Lowland Ringtail Possums (Pseudochirulus canescens) of Coastal Papua Indonesia and Papua New Guinea

by DerdriuMarriner

Beaches boast people to meet, places to go, and things to do. Their beauty brings in locals and visitors. So how do shy lowland ringtail possums thrive on New Guinea's busy coasts?

Coastal lowlands act as magnets to adventure-minded, nature-loving, and results-oriented people.

Coastal lowlands amaze people with their accessibility, comfort, resources, space, and views. They generally are empty only when:
• Surfs are super-absent;
• Waters are super-choppy;
• Weather is super-extreme.
A bad-sand day does not keep coastal-dwelling wildlife away from coastlines and lowlands.

Wildlife evince general comfort levels of:
• diet;
• light;
• moisture;
• shelter;
• temperature.
They nevertheless evolve over time in whatever directions survival and sustainability head. For example, scientists hypothesize that the ancestors of New Guinea's ringtail possums originally elected as preferential altitudes elevations not too far from sea level.

The emergence of interior highlands is the catalyst for the differential heights at which different ringtail possums cluster.

Raja Ampat Islands, archipelago of 5 main islands and over 1500 islets, with great marine diversity off northwest tip of Bird's Head Peninsula:

third largest island, Salawati, is one of Lowland Ringtail Possums' two offshore homelands (the other is Yapan Island, off northwest coast of island of New Guinea.
panorama of Raja Ampat Islands
panorama of Raja Ampat Islands


Lowland ringtails accept altitudes up to 4,265.09 feet (1,300 meters). But their habitats actually begin at sea level. Their niches in fact can be found along the eastern and northern coasts of Papua New Guinea, on the east side of the southwest Pacific Ocean island of New Guinea. They also claim the northern and western coasts of Papua Indonesia, on the west side of the world's fourth-largest island. They do not count at all among the island's southern coastal fauna and flora. But they additionally do number among the wildlife on Indonesia's Salawati and Yapen Islands. In all cases, their bio-geographical distribution extends from the coast inwards until the terrain completes the transition from hills to mountains.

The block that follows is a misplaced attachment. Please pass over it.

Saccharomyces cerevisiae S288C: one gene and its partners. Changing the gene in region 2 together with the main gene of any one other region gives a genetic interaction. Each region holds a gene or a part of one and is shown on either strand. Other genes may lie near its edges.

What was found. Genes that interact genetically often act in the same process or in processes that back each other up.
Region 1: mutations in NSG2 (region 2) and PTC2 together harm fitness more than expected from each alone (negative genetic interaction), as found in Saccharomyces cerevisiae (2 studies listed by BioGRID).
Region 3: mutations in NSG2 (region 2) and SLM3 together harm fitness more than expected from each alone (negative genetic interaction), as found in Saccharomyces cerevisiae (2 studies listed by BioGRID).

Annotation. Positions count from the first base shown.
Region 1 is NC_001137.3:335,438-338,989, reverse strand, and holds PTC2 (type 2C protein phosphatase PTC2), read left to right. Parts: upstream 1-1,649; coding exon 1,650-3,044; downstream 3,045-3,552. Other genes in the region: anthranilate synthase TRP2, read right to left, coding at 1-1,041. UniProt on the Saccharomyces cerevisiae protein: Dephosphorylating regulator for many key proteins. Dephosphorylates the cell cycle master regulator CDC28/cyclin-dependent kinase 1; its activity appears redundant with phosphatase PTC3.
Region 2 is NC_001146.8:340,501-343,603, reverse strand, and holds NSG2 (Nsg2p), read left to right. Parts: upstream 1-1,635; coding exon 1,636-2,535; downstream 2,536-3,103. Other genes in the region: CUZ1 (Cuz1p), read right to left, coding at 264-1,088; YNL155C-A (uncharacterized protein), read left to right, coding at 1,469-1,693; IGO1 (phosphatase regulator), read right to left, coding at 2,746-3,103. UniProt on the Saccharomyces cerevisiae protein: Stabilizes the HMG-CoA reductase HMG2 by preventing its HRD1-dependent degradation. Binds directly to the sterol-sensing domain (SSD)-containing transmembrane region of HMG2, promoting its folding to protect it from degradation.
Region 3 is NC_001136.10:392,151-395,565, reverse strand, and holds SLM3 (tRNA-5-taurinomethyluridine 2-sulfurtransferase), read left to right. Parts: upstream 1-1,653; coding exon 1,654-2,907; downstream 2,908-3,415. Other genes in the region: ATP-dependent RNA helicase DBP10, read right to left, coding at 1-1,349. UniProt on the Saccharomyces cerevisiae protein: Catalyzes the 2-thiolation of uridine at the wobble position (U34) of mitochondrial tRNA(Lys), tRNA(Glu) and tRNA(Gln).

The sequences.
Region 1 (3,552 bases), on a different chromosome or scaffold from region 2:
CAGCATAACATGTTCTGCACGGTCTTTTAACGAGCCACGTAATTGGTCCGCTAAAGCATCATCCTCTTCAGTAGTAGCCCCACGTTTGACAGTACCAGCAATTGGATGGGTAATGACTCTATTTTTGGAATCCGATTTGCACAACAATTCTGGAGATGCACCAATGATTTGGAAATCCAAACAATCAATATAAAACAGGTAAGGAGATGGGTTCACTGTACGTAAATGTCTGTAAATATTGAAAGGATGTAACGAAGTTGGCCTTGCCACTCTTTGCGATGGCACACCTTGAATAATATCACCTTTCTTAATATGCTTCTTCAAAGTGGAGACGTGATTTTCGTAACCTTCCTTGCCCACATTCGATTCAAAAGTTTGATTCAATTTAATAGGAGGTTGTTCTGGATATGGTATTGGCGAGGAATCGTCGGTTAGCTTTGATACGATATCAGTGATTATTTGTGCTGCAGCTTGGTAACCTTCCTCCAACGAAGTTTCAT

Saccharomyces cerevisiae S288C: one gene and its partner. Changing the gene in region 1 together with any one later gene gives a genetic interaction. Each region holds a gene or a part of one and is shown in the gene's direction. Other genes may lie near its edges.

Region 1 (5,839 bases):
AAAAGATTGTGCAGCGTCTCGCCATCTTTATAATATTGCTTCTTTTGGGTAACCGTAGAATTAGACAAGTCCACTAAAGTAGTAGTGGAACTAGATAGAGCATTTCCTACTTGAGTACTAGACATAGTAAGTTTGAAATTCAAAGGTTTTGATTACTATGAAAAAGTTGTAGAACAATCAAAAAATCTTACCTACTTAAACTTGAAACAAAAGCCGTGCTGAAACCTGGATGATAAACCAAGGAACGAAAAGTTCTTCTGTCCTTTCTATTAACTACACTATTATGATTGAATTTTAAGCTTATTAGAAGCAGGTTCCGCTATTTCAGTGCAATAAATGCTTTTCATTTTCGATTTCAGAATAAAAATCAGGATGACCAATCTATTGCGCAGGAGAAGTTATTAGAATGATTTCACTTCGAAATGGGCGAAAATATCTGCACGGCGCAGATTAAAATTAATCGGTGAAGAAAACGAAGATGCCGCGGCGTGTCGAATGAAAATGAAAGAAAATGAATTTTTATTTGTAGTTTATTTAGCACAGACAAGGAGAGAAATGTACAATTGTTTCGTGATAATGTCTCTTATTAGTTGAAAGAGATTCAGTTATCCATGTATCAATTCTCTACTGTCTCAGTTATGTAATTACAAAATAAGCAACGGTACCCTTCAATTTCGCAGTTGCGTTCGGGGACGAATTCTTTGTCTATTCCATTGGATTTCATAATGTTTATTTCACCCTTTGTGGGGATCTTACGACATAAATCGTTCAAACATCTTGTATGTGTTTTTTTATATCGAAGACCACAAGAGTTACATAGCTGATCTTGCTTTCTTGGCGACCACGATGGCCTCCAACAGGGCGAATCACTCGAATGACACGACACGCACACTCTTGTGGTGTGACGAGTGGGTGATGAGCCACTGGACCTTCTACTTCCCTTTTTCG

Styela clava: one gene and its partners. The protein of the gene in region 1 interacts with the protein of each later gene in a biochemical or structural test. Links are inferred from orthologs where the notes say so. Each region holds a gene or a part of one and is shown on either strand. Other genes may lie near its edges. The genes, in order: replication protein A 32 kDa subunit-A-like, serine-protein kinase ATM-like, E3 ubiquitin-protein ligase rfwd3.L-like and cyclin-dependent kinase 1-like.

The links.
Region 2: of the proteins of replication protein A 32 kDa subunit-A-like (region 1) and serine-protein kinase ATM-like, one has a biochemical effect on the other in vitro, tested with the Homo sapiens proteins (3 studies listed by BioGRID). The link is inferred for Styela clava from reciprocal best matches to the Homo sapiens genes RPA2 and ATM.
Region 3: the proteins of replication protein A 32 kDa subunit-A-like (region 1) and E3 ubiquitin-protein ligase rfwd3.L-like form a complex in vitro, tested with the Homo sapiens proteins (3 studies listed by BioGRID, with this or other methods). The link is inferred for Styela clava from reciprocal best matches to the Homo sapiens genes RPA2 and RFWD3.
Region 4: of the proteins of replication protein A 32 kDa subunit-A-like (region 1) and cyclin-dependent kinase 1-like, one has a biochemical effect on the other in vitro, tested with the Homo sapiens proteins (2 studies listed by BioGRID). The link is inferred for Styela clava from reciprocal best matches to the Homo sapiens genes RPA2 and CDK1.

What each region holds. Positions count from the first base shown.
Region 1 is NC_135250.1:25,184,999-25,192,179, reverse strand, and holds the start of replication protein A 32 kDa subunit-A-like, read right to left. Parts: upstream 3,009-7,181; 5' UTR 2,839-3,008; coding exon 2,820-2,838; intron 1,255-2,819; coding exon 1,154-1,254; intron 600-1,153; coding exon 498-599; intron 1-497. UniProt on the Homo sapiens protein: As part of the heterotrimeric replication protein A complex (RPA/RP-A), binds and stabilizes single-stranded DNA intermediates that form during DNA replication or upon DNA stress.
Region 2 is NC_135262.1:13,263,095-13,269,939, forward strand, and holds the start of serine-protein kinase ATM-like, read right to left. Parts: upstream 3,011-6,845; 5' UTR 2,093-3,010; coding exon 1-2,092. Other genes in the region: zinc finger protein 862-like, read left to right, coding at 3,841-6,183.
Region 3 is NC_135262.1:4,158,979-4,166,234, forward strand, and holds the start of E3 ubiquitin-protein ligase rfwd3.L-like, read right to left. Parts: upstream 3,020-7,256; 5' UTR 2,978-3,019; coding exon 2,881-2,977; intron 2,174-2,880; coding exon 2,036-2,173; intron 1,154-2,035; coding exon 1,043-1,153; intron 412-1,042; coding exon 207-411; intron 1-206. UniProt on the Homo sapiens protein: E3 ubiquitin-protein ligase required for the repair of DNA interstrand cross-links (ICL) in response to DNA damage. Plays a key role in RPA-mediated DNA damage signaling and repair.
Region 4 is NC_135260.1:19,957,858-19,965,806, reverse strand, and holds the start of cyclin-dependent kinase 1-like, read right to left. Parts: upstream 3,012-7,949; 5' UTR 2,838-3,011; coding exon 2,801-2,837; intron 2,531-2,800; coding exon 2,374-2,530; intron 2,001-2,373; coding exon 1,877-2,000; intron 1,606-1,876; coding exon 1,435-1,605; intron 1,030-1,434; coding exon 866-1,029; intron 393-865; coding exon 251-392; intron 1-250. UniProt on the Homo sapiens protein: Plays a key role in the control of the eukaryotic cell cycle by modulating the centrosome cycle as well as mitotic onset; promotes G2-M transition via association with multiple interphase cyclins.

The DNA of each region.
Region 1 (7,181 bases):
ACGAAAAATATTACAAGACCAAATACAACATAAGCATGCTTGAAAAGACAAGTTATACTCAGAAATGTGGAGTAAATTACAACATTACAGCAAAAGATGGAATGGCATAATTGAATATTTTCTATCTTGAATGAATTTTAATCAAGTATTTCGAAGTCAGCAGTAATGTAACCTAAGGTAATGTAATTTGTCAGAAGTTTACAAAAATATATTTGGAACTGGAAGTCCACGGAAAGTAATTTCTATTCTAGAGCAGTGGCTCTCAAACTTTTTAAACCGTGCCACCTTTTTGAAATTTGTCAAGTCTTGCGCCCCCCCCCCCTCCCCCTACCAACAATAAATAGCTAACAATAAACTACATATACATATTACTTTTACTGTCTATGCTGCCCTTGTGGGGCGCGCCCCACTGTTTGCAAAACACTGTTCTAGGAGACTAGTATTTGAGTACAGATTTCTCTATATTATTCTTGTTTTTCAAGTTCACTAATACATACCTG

Lowland Ringtail Possum (Pseudochirulus canescens) range

Distribution data from IUCN Red List.
Distribution data from IUCN Red List.


Coastal vegetation abounds before the terrain shifts to hilly lowlands. Trees are what lowland ringtails seek:

  • Anisoptera;

  • Calophyllum;

  • Casuarina;

  • Terminalia.

Wooded lowlands contribute to lowland ringtail survival through:

  • Irregular, multi-tiered canopies from emergents and understories below the prevailing canopy;

  • Mixed climbers, epiphytes (with air-borne roots “upon another plant”), ferns, palms, and shrubs.

Hill forests follow alluvial forests as the island's terrain rolls upward. Surface vegetation joins with understories of open shrubs and sporadic palms to create closed, lower-lying canopies. Woody plants grow dense, stout and tall. Trees typically have mature heights of 164.04+ feet (50+ meters). The dominant stands typically involve species of:

  • Celtis;

  • Ficus;

  • Horsfieldia;

  • Myristica;

  • Pometia;

  • Terminalia.

Stands of 229.66-foot (70+-meter) Araucaria punctuate lowland forests. 


Southern Crowned Pigeon, endemic to both Australian and Indonesian segments of island of New Guinea:

overlaps with Lowland Ringtail Possum in southeastern Papua New Guinea
Southern Crowned Pigeon (Goura scheepmakeri)
Southern Crowned Pigeon (Goura scheepmakeri)


The wildlife associations of lowland ringtails all arise therefore in primary and secondary hill forests. Lowland ringtails generally attempt to elude predatory raptors and reptiles through the typical ringtail possum's actively avoiding:

  • Habitats invasions;

  • Territorial threats.

They count as neighbors the world's:

  • Biggest butterflies, Queen Alexandra's birdwings (Ornithoptera alexandrae);

  • Largest pigeons, Southern crowneds (Goura scheepmakeri);

  • Longest lizards, Salvadore's monitors (Varanus salvadorii);

  • Poisonous birds (Pitohui spp).